Asbestos in Hair Dryers Exposure and Risks

Summary

From the 1970s until the early 1980s, asbestos was commonly used to make hair dryers. Asbestos is a material that is resistant to fire and heat, which made it an ideal component in the lining of hair dryers —both commercial and domestic. Unfortunately, asbestos is a carcinogenic material that can cause severe health problems, including mesothelioma.

Asbestos in Hair Dryers Explained

Asbestos is a carcinogenic material that was frequently used in a variety of industries until the early 1980s for its heat-resistant properties. It’s this exact property that made it seem like the ideal component to use in hair dryers—to prevent the device from becoming too warm and setting on fire.

In 1979, the U.S. Consumer Product Safety Commission acknowledged a dozen major brands for selling hair dryers containing a dangerous amount of asbestos, and demanded that they discontinue the production of these hair dryers. Major brands known to produce asbestos-containing hair dryers in the 1970s:

  • Conair Corp
  • General Electric Co.
  • Pro Pistol
  • Power Brush
  • GE
  • Gillette Co.
  • Korvettes
  • Montgomery Ward & Co.
  • North American Philips Co.
  • JC Penney Inc.
  • Shick, Inc.
  • Sears Roebuck & Co.

The Occupational Safety and Health Administration (OSHA) reports that from the 1970s to the early 1980s, 90% of manufacturers used asbestos in their hair dryers.

After the dangers of asbestos in hair dryers were reported in the late 1970s, most manufacturers immediately ceased production of their asbestos-containing models.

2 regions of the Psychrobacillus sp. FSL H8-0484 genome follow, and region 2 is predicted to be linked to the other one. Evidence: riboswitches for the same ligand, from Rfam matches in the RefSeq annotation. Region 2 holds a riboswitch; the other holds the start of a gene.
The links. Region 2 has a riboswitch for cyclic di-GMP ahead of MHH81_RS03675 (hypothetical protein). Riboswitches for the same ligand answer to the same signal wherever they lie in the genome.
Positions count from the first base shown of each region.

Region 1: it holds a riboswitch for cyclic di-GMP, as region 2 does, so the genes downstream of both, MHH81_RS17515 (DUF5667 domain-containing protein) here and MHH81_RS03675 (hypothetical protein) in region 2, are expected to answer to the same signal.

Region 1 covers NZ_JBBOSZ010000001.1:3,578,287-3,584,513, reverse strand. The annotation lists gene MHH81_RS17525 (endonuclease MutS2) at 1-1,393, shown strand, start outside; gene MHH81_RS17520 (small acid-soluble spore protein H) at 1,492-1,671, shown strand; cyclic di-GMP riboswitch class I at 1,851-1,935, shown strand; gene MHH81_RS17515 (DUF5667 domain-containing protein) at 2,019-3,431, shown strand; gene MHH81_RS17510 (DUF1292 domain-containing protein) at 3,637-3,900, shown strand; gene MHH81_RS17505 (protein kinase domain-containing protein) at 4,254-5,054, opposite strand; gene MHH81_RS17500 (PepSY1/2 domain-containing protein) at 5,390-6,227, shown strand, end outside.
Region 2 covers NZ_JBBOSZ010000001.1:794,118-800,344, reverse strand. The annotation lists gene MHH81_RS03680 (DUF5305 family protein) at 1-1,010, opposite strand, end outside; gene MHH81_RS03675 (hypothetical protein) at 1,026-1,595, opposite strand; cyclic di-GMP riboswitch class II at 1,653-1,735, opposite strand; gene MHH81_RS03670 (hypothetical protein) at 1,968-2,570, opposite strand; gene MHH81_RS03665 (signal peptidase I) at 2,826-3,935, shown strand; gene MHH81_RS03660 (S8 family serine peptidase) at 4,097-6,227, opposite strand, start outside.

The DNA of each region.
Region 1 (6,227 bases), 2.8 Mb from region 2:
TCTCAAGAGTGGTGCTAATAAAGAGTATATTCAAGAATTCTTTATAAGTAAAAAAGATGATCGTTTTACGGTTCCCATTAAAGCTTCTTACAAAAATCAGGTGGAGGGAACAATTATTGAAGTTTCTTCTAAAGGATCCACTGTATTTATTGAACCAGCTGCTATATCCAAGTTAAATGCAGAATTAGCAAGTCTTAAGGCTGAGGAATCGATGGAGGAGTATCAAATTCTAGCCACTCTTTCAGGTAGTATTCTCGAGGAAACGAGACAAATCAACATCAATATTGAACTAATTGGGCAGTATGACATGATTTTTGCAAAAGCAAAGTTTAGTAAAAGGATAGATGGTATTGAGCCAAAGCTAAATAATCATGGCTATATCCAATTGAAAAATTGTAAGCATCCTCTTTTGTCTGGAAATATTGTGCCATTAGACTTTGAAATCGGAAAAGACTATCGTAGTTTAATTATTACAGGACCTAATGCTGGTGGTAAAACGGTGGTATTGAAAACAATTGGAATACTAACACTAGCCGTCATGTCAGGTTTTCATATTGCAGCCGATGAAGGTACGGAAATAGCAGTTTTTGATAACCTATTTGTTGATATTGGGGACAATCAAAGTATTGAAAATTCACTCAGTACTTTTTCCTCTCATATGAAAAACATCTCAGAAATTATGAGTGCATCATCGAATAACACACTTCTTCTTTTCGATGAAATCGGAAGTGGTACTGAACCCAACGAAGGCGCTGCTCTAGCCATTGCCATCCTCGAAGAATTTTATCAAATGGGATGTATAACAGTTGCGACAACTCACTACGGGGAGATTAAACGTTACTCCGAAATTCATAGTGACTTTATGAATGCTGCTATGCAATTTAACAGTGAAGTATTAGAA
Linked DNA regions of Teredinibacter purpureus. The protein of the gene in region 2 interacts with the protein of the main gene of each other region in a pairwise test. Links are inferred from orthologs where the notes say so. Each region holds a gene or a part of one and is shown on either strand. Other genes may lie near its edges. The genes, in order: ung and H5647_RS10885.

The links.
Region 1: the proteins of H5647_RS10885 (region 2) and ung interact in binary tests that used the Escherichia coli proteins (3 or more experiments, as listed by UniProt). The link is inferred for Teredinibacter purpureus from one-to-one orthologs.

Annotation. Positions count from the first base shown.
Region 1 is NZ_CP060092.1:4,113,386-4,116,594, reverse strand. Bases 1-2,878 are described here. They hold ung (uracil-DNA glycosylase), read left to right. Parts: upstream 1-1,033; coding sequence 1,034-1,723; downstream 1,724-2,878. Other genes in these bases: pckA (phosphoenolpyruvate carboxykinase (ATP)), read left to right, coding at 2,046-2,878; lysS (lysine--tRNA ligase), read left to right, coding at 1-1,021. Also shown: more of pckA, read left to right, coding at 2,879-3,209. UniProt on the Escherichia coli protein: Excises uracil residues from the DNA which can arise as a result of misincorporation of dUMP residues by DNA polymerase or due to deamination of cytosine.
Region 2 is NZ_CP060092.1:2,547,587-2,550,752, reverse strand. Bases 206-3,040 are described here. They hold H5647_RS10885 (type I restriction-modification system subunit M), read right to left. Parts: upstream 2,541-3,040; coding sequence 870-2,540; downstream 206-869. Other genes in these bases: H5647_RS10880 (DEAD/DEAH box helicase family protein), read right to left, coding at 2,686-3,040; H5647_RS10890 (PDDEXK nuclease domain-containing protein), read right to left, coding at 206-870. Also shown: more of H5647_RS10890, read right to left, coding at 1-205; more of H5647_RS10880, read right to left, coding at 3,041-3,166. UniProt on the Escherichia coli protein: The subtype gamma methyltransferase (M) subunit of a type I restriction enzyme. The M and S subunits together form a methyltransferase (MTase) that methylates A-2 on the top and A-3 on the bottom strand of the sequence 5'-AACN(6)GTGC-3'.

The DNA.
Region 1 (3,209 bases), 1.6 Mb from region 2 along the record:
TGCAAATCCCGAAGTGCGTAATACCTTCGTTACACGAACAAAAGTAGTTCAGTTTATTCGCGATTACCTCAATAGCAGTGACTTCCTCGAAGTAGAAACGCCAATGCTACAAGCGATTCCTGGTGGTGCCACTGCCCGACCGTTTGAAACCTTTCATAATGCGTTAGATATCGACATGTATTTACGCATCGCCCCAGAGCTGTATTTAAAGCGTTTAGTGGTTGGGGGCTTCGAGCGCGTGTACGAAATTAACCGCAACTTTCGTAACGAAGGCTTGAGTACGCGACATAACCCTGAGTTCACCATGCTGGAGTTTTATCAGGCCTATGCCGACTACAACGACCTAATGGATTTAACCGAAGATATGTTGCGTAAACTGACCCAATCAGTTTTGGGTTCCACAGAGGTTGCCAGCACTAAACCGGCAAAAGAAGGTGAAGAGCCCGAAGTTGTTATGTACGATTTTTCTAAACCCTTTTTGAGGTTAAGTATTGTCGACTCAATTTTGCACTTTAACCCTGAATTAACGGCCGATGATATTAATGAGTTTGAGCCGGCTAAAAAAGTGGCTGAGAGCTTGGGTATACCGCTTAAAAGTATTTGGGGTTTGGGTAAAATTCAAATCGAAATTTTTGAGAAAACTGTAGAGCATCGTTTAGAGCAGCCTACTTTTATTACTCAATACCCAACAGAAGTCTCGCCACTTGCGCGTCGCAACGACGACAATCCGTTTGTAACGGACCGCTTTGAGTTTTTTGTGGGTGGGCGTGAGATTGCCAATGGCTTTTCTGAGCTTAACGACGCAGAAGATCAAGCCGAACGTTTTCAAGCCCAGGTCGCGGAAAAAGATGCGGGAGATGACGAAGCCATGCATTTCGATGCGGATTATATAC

Free Mesothelioma Justice Guide

Exposure to asbestos products like hair dryers has led to thousands of mesothelioma diagnoses. If you’ve been diagnosed with mesothelioma, the Mesothelioma Justice Guide will help you understand your rights and know the next steps.

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Who Was Exposed to Asbestos in Hair Dryers?

The relationship between asbestos exposure and mesothelioma has been well documented over the past 50 years, but many people associate the disease with working in mines or factories where there would have been a high concentration of the carcinogenic substance.

Many people don’t think of household items as hazardous, and it’s particularly shocking when it’s everyday items, such as hair dryers, can be considered dangerous.

Mesothelioma in Hairdressers

One study from 2015 cites research that looked at 2,989 mesothelioma cases in Italy from 2000-2009 and noted that there were a total of 30 mesothelioma cases identified among hairdressers. The most likely way for them to have developed mesothelioma was through the daily use of hair dryers.

There were 30 hair dryer models that were examined and showed to emit 0.11 fibers per ml. According to OSHA, the legal occupational exposure standard is 0.1 fibers per ml for every 8-hour shift, meaning that these hair dryers were exposing not only the hairdresser but the clients to a harmful level of asbestos exposure.

Asbestos in Home-Use Hair Dryers